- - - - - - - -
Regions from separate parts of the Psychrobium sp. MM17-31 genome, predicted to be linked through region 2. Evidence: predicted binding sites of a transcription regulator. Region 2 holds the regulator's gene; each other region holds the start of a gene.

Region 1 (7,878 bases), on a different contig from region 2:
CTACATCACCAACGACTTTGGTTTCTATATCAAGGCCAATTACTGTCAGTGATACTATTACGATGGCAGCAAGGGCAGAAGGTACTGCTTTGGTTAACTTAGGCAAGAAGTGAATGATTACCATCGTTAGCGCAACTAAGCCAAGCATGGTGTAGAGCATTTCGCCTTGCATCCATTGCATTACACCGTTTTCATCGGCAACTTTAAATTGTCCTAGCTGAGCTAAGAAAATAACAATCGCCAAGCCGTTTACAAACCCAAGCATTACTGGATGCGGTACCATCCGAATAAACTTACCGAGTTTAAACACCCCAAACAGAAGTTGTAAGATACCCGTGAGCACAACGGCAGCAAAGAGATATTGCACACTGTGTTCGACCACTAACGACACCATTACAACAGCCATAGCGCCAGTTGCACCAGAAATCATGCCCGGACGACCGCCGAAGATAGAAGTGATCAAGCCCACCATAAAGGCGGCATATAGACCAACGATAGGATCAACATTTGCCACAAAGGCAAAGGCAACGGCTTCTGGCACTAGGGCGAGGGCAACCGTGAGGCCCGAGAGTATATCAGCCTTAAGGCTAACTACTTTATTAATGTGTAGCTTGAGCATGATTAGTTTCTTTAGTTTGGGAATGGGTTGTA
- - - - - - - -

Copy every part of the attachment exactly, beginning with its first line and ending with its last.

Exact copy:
Regions from separate parts of the Psychrobium sp. MM17-31 genome, predicted to be linked through region 2. Evidence: predicted binding sites of a transcription regulator. Region 2 holds the regulator's gene; each other region holds the start of a gene.

Region 1 (7,878 bases), on a different contig from region 2:
CTACATCACCAACGACTTTGGTTTCTATATCAAGGCCAATTACTGTCAGTGATACTATTACGATGGCAGCAAGGGCAGAAGGTACTGCTTTGGTTAACTTAGGCAAGAAGTGAATGATTACCATCGTTAGCGCAACTAAGCCAAGCATGGTGTAGAGCATTTCGCCTTGCATCCATTGCATTACACCGTTTTCATCGGCAACTTTAAATTGTCCTAGCTGAGCTAAGAAAATAACAATCGCCAAGCCGTTTACAAACCCAAGCATTACTGGATGCGGTACCATCCGAATAAACTTACCGAGTTTAAACACCCCAAACAGAAGTTGTAAGATACCCGTGAGCACAACGGCAGCAAAGAGATATTGCACACTGTGTTCGACCACTAACGACACCATTACAACAGCCATAGCGCCAGTTGCACCAGAAATCATGCCCGGACGACCGCCGAAGATAGAAGTGATCAAGCCCACCATAAAGGCGGCATATAGACCAACGATAGGATCAACATTTGCCACAAAGGCAAAGGCAACGGCTTCTGGCACTAGGGCGAGGGCAACCGTGAGGCCCGAGAGTATATCAGCCTTAAGGCTAACTACTTTATTAATGTGTAGCTTGAGCATGATTAGTTTCTTTAGTTTGGGAATGGGTTGTA